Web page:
In the early hours of 17 June, Hong Kong authorities arrested five company executives of Apple Daily, an outspoken media organization in Hong Kong.
According to a Hong Kong Police spokesperson, they were arrested for their role in the publication of more than 30 articles that called on foreign countries to impose sanctions.
All were charged with “colluding with a foreign country or with external elements to endanger national security” under Hong Kong’s National Security Law.
The media organization’s premises were also raided by 500 police officers who took away computers and documents, including some containing journalistic materials. Authorities highlighted Article 43 of the National Security Law, which gives police extensive powers to search premises, seize items and obtain information.
Steve Li Kwai-wah, the senior superintendent of the police national security department, cited the International Covenant on Civil and Political Rights (ICCPR), a core UN human rights treaty binding on Hong Kong, which he said allows for restrictions of “freedom of press and publication” on grounds of national security.
Those arrested were Apple Daily CEO Cheung Kim-hung, COO Chow Tat-kuen Royston, Chief Editor Ryan Law, Associate Publisher Chan Pui-man and Platform Director of Apple Daily Digital, Cheung Chi-wai.
The newspaper’s founder, Jimmy Lai, was arrested and charged under the national security law in August 2020 on the same day as a previous police raid on Apple Daily’s offices.
Authorities have also frozen HK$18 million (US$2.32 million) of assets owned by companies linked to Apply Daily.
Since the enactment of the national security law in June 2020, at least 113 people have been arrested under the law.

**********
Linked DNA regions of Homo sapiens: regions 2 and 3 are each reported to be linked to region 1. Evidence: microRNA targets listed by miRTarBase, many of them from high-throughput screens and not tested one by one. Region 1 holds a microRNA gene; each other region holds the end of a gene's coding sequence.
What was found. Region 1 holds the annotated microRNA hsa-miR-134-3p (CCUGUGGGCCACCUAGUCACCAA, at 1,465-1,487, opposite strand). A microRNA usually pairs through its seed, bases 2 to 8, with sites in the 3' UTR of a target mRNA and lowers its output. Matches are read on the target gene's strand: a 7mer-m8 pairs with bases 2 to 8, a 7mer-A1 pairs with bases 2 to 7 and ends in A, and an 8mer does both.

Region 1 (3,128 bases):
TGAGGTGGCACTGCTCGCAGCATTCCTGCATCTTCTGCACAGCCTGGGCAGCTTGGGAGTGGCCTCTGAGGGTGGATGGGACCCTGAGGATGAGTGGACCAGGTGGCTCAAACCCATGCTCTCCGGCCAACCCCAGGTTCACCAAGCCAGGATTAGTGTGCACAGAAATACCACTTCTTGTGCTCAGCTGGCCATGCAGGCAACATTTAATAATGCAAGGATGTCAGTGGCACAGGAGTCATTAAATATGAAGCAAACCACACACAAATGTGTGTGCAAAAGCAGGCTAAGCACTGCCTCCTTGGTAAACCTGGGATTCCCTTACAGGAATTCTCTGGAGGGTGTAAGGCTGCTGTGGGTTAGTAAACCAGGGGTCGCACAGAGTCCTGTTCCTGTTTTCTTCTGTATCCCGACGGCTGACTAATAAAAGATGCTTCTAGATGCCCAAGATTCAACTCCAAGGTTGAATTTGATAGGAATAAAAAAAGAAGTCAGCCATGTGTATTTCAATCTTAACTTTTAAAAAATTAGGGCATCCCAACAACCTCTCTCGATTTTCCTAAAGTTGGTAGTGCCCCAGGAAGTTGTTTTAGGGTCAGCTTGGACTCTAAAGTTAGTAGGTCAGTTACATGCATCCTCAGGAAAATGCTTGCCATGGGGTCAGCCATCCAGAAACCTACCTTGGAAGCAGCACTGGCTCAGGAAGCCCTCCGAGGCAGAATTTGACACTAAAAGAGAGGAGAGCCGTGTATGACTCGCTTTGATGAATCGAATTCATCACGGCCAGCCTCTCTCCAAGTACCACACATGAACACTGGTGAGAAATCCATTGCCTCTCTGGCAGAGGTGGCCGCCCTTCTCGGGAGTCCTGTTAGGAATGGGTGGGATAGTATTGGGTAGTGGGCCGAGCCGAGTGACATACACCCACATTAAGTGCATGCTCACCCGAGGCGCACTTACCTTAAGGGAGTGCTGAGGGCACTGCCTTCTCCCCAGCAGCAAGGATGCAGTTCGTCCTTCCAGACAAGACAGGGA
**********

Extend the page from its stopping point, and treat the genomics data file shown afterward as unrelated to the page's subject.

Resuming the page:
Responding to the arrest of five senior executives and the seizing of journalistic material during a police raid on Hong Kong media outlet Apple Daily this morning, Amnesty International’s Asia-Pacific Regional Director Yamini Mishra said:
With this latest brazen attack on one of its fiercest media critics, the Hong Kong authorities are ramping up their crackdown on press freedom and using the pretext of ‘national security to justify it.
Use of the content of Apple Daily media articles as grounds for arrest under the national security law is deeply disturbing and could have profound implications for all media outlets operating in Hong Kong.
International human rights standards clearly state that ‘national security can only be invoked to justify the restriction of rights and freedoms when there are specific, genuine, demonstrable, imminent and clear threats of violence or the use of force.
It is farcical for the authorities to suggest that the critical media articles that apparently prompted today’s raid have met this threshold while pretending to use international law as their justification. Once again, ‘national security’ is being used as a catch-all to silence critics in Hong Kong.
The protection of journalistic materials is crucial to enabling the media to expose wrongdoing without fear of retribution. Authorities are essentially removing these protections, while putting confidential sources and informants at imminent risk. This is an attack not only on the freedom of expression of the press, but also on readers’ freedom to freely receive information.
All the media workers arrested today solely for doing their legitimate journalistic work must be immediately released. Journalism is not a crime.
Source: Amnesty International
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